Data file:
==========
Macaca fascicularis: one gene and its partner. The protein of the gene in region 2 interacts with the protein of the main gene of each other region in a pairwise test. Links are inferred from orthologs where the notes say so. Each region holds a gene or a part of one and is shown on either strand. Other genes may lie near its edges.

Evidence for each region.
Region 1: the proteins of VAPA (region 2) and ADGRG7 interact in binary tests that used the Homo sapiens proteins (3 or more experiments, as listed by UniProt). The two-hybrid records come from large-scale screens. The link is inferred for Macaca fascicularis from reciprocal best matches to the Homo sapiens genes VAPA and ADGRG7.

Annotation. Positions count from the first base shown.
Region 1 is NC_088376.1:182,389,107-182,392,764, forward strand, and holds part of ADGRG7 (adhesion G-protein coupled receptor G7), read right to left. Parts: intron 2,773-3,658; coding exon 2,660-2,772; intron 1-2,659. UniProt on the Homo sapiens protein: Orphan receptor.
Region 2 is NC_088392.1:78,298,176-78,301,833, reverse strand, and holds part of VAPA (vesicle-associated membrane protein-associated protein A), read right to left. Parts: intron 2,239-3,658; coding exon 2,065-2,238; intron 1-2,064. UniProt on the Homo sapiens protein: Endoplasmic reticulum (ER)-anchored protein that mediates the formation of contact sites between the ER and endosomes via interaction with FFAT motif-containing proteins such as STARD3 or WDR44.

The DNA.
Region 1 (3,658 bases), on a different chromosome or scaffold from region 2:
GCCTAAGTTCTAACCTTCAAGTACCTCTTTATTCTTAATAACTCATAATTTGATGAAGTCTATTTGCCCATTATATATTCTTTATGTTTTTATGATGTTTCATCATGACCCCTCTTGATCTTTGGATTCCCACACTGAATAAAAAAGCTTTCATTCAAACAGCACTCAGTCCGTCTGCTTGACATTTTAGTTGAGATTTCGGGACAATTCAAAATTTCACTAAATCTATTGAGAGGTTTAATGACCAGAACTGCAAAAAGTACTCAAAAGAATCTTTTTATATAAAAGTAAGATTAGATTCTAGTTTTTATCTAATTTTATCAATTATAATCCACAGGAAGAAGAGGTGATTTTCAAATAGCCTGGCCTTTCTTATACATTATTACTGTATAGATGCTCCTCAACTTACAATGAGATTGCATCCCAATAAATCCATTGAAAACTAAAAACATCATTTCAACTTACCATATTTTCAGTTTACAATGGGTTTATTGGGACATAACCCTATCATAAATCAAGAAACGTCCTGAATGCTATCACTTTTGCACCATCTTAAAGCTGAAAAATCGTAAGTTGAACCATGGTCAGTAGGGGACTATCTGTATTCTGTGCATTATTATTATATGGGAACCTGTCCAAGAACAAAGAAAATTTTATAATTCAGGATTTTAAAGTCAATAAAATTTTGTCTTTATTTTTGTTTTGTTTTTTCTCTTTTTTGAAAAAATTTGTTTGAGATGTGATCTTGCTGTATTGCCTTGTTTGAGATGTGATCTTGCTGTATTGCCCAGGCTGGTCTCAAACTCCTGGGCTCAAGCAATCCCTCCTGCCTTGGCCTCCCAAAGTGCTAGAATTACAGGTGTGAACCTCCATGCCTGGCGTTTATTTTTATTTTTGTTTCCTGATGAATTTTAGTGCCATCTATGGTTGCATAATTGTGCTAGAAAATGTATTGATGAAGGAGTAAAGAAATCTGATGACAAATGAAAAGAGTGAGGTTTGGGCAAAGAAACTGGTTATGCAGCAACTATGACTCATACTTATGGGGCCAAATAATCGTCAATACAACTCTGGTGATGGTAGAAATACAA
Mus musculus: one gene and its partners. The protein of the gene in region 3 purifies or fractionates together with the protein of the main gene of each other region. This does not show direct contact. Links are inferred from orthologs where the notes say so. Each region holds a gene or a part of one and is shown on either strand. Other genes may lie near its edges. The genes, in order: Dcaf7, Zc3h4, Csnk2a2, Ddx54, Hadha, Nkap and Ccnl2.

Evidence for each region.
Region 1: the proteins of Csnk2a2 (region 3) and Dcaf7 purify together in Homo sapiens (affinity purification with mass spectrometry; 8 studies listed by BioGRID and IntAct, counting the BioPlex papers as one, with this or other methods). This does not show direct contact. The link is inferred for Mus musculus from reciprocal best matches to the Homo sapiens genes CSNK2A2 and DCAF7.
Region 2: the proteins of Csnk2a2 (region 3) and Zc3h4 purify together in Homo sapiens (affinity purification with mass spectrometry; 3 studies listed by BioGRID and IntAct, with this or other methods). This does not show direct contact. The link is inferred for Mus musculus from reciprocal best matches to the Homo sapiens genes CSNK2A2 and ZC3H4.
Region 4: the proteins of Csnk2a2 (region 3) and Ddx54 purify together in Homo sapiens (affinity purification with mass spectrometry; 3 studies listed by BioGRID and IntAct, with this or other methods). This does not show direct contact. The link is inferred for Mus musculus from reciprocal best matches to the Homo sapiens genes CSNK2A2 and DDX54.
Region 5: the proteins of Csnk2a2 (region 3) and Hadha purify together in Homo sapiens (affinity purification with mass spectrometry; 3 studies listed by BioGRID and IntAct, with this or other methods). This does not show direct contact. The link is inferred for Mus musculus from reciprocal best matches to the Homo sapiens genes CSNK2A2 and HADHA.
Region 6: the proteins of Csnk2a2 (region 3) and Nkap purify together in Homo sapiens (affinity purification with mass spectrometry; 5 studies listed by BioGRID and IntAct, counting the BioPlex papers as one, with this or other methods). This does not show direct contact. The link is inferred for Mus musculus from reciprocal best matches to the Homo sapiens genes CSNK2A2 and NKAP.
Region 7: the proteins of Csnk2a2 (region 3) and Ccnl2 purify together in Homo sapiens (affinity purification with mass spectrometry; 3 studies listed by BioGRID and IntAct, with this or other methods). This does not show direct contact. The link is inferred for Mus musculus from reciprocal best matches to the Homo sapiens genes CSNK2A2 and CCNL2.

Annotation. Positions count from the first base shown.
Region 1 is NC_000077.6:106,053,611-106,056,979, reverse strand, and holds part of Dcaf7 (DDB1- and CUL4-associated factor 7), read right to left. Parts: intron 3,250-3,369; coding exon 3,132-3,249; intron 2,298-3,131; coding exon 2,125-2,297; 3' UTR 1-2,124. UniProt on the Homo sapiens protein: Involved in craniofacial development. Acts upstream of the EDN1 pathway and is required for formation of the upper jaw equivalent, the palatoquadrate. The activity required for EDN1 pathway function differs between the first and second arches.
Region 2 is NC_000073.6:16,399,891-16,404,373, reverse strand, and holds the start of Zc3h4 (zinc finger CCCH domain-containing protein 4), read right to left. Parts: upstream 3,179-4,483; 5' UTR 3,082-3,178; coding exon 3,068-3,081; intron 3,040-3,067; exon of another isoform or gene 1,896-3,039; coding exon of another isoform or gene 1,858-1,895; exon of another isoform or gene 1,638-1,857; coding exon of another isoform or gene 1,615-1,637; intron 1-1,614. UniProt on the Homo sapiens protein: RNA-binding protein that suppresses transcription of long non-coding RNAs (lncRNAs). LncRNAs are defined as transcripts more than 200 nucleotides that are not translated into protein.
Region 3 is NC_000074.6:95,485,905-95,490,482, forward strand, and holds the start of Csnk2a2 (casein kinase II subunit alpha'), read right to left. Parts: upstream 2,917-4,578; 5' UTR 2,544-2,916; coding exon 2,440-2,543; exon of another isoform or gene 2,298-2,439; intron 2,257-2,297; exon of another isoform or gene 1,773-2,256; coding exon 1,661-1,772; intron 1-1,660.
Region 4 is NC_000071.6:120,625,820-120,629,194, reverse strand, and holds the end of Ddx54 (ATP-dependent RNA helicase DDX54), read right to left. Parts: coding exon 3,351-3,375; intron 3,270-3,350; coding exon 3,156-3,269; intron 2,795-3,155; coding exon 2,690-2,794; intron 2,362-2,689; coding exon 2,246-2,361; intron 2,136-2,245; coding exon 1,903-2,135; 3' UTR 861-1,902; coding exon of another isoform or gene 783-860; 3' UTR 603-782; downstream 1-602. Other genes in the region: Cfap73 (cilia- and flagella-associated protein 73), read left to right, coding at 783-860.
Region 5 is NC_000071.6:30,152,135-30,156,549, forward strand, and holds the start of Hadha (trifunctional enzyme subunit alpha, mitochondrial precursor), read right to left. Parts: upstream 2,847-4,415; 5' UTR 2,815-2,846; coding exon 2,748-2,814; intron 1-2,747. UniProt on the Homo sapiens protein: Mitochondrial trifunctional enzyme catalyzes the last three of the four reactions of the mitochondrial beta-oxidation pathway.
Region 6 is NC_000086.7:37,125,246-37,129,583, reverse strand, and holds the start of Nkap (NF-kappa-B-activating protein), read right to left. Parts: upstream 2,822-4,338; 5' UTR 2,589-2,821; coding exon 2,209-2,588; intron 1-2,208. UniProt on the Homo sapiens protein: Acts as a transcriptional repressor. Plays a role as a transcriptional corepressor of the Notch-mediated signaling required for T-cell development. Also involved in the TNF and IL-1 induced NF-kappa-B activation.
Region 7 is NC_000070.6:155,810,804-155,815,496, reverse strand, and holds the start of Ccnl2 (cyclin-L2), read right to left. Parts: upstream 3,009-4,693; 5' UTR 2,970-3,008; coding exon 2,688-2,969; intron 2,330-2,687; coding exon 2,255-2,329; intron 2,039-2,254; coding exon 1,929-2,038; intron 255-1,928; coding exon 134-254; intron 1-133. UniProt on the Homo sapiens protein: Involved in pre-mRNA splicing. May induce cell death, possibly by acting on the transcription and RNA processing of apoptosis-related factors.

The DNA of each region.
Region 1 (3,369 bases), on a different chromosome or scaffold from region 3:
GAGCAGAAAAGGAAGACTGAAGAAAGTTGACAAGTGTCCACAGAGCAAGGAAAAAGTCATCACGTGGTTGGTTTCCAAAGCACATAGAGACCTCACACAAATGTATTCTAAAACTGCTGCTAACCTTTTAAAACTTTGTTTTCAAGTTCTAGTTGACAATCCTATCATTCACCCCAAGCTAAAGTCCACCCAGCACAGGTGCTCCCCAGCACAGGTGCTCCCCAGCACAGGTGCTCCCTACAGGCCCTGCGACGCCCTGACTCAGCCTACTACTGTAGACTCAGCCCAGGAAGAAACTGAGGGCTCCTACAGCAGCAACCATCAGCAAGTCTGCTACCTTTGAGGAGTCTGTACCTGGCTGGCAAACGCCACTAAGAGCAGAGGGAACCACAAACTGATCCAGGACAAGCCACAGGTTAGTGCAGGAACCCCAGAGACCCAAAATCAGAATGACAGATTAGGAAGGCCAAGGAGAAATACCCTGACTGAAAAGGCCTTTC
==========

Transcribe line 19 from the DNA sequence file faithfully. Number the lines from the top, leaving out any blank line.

Region 1 is NC_000077.6:106,053,611-106,056,979, reverse strand, and holds part of Dcaf7 (DDB1- and CUL4-associated factor 7), read right to left. Parts: intron 3,250-3,369; coding exon 3,132-3,249; intron 2,298-3,131; coding exon 2,125-2,297; 3' UTR 1-2,124. UniProt on the Homo sapiens protein: Involved in craniofacial development. Acts upstream of the EDN1 pathway and is required for formation of the upper jaw equivalent, the palatoquadrate. The activity required for EDN1 pathway function differs between the first and second arches.